Sunday, 1 November 2009
Zemindar - Valerie Fitzgerald
Wearying of conspiracy theory thrillers that find mystery, violence and shadowy secret societies in every corner of ancient and medieval history, sick of books that are promoting themselves as 'better than Dan Brown', and heroes that can jump out of planes while simultaneously machine gunning the bad guys and doing spiralling somersaults, I returned to my bookshelf for some nostalgia, for a book I had read many times and enjoyed each time.
Zemindar is Valerie Fitzgerald's story of a young lady called Laura Hewitt, who is sent to India as a companion to her beautiful, spoilt cousin Emily. Emily has recently been married to Charles Flood, a man that Laura loved and believed would be her husband. The object of the journey was to visit Charles's fabulously wealthy brother Oliver, the Zemindar of the title, on his vast estate of Hassanganj.
Laura is immediately intrigued by all that India has to offer, and starts to learn the language and its customs. The party arrives in Calcutta and is introduced into British Indian society and then moves to Lucknow to stay with the Averys, a couple who are troubled by alcoholism and gambling debts. The cracks are already appearing in Emily and Charles's marriage, and Laura finds it hard to leave her feelings for Charles behind her as Charles starts to confide in her.
A meeting with Charles's elusive half-brother Oliver, leads to an invitation to visit the estates of Hassanganj and gives Laura a chance to see even more of the real India. However, it is Laura that Oliver is interested in, not his previously unknown sibling, and a budding attraction grows between the pair. Against a backdrop of growing troubles in India that threaten to overspill, Emily finds herself pregnant and it is amid the dramas of the birth of her child and the tensions between the adults that the tragedy that was the Indian Mutiny starts to encroach on their lives.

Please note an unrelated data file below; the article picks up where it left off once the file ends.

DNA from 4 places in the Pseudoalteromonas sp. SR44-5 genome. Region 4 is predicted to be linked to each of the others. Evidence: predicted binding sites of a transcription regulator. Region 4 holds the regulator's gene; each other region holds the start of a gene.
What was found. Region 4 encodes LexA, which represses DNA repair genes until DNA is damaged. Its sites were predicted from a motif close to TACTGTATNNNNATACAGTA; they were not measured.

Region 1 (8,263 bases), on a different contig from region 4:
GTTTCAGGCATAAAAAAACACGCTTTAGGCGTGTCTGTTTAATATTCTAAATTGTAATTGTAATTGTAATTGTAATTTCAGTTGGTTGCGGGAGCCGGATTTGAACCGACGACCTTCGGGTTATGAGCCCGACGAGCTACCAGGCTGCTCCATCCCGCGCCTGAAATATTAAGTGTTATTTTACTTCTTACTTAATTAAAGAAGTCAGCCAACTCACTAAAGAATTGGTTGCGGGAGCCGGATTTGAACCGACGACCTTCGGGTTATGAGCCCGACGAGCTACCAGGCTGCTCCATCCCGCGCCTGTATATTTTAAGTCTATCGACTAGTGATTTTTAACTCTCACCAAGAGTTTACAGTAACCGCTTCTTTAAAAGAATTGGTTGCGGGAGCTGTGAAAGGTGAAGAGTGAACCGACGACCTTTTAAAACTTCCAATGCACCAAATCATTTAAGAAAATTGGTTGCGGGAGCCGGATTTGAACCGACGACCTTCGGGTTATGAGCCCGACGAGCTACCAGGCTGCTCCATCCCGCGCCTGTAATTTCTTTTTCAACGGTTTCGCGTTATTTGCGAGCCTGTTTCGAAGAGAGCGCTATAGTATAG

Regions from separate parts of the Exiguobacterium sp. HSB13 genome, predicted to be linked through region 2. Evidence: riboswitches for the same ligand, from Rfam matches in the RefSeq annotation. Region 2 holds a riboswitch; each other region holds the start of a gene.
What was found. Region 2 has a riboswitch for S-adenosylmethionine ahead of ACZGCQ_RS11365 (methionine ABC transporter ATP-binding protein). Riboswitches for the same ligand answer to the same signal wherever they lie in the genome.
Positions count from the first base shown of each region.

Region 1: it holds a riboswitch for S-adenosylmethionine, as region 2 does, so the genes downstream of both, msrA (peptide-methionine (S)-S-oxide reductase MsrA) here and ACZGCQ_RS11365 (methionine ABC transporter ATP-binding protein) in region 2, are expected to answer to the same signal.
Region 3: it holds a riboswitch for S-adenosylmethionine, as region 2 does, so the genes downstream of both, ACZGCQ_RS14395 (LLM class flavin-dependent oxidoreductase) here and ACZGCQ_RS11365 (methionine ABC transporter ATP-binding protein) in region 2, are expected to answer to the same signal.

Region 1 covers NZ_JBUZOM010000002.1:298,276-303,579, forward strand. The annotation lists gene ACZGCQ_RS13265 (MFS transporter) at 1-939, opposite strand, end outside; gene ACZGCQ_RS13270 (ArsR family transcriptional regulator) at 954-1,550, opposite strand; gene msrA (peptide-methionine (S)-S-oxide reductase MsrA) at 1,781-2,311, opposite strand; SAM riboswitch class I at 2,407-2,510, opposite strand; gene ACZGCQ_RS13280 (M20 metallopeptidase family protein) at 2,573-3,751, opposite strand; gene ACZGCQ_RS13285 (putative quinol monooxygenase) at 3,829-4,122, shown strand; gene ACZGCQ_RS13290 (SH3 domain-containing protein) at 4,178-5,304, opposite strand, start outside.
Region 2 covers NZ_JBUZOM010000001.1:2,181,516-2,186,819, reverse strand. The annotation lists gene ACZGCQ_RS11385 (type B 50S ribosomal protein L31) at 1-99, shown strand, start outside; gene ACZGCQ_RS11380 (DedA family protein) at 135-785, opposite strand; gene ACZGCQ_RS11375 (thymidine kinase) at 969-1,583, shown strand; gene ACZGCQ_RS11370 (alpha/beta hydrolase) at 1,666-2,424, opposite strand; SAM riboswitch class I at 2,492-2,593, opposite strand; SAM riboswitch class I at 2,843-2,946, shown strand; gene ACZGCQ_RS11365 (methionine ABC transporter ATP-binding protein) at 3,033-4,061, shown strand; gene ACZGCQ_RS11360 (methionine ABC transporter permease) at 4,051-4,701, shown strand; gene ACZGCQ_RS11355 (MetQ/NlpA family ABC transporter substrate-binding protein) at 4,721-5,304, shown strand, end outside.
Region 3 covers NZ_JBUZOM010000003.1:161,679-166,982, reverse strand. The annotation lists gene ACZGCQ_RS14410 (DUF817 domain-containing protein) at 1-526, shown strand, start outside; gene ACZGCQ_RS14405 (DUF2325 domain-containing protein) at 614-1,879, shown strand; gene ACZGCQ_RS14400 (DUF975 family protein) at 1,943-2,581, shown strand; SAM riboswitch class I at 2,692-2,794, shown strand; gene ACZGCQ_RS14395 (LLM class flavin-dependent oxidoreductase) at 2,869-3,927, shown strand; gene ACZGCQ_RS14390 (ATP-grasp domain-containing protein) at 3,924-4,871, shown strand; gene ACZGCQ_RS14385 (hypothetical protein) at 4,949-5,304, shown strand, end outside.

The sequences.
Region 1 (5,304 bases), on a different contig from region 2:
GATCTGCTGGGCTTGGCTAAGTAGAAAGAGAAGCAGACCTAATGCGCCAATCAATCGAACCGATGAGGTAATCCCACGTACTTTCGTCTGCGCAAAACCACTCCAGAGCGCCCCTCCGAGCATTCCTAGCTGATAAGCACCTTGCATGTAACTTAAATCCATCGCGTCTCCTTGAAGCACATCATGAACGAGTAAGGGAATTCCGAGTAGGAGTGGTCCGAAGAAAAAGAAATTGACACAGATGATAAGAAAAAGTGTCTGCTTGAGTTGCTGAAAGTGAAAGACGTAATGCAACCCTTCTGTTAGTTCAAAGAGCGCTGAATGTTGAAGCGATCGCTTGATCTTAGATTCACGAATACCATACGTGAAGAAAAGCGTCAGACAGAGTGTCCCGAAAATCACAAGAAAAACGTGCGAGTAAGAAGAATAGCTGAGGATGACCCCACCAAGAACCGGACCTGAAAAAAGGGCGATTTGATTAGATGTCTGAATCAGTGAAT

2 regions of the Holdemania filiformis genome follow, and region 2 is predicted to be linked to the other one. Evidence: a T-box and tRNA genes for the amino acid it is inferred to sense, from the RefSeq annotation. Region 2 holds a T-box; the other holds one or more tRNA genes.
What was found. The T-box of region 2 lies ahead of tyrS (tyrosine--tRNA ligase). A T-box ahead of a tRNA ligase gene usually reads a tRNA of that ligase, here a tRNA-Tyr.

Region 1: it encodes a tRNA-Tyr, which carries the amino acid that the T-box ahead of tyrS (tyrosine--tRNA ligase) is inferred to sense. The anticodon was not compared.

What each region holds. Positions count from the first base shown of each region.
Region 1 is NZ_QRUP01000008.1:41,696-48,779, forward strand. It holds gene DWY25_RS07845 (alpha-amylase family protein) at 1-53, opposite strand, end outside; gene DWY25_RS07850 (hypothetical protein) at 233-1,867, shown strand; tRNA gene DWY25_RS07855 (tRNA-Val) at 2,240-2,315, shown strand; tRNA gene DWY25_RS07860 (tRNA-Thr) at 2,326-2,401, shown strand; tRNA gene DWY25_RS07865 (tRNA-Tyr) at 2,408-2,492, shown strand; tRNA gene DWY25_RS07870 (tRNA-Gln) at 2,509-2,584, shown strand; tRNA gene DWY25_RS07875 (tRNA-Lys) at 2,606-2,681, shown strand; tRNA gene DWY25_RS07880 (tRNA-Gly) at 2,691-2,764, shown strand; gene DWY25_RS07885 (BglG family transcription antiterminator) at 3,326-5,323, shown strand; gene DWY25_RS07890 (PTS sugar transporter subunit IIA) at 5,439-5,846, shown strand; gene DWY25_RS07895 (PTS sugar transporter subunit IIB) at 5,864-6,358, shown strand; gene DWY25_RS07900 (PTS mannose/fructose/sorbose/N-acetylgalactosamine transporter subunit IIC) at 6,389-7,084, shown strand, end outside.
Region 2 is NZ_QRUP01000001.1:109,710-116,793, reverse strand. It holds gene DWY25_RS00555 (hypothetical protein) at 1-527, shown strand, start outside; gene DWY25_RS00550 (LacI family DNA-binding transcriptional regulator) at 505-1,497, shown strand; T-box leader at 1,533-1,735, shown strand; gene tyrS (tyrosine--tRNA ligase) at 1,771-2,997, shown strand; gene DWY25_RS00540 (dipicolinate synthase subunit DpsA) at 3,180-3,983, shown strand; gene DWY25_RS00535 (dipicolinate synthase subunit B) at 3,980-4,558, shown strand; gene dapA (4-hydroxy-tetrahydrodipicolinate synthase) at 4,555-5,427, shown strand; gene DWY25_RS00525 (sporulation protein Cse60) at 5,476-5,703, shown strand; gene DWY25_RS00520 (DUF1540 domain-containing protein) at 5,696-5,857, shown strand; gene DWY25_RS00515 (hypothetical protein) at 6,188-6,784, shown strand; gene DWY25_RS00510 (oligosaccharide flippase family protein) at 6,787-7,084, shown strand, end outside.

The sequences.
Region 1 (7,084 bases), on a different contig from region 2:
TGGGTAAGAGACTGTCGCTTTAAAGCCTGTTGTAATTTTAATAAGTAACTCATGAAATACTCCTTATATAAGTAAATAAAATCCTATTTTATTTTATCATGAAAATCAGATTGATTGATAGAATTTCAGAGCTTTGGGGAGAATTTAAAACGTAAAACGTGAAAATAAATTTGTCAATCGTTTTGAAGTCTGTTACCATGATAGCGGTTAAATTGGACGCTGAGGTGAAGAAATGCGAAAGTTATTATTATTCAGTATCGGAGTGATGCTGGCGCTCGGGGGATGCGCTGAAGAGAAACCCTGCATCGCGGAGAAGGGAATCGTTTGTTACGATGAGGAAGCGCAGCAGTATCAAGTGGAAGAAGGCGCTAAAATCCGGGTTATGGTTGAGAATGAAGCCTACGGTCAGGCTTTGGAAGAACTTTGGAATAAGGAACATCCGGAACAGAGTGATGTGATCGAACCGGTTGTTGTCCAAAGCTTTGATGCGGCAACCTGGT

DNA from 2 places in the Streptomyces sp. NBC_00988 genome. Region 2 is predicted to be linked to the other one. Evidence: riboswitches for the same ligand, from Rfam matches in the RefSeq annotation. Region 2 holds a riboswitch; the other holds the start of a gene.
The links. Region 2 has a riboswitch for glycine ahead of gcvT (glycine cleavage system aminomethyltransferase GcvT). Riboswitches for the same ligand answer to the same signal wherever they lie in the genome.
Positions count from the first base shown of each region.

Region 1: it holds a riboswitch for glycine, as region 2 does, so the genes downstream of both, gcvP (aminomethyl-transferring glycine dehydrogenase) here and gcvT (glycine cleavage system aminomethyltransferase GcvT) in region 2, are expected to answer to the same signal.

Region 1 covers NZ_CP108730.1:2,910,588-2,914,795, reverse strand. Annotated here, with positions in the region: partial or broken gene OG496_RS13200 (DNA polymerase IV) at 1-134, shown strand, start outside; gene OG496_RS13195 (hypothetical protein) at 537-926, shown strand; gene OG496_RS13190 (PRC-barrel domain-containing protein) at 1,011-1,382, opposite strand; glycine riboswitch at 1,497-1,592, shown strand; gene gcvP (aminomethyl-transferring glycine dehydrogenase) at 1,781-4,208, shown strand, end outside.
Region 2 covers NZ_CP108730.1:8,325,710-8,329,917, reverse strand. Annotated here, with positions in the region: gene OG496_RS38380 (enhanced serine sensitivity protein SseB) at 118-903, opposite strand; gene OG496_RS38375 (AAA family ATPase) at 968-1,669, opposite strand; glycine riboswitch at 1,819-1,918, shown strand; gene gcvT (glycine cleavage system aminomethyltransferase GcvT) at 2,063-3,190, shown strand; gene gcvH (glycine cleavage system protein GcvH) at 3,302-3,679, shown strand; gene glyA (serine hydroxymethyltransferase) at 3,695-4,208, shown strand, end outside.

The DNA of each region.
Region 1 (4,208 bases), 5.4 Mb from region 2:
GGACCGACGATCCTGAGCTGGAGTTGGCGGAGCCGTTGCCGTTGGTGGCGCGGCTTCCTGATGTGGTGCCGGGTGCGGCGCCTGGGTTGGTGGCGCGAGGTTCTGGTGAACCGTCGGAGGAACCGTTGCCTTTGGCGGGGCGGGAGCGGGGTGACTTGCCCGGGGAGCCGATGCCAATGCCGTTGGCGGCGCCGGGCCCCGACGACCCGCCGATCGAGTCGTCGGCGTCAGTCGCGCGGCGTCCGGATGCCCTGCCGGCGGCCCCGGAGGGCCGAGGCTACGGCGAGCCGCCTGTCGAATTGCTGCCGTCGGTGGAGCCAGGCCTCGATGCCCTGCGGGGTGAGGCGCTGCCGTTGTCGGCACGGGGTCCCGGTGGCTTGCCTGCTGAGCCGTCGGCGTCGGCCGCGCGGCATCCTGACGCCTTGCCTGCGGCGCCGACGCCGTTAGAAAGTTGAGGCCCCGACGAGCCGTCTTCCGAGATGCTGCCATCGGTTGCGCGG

Laura, Charles, Emily and the baby find themselves caught up in the horrors of the Siege of Lucknow, while Oliver who had parted from them to care for his illegitimate daughter, finds himself trapped in the flimsy entrenchments of Cawnpore and the hellish aftermath of the massacre of the British prisoners on the river.
Will Oliver survive to find Laura again? Will Laura be able to let go of her supposed love for Charles to fully embrace Oliver's love? Will they survive the guns, the hunger, the disease and the filth of the siege?
This is a sweeping historical romance that is set against the backdrop of the Indian Mutiny of 1857. It outlines some of the causes and reasons why the Mutiny occurred, and is even handed when apportioning blame. While Laura and her British companions suffer great hardship and dangers, the book also shows the suffering of the Indian population, both those that supported the Mutiny and those that stayed loyal to the British.
It is a long book, and at times a harrowing book. So get the biggest box of chocolates that you can lay your hands on and a huge mug of tea. It is a book that is a perfect escape on a wet Sunday afternoon to another time and place, to a land of dazzling wealth and opulence and grinding poverty. To a time where horrific cruelty was counterbalanced by incredible humanity and courage on both sides.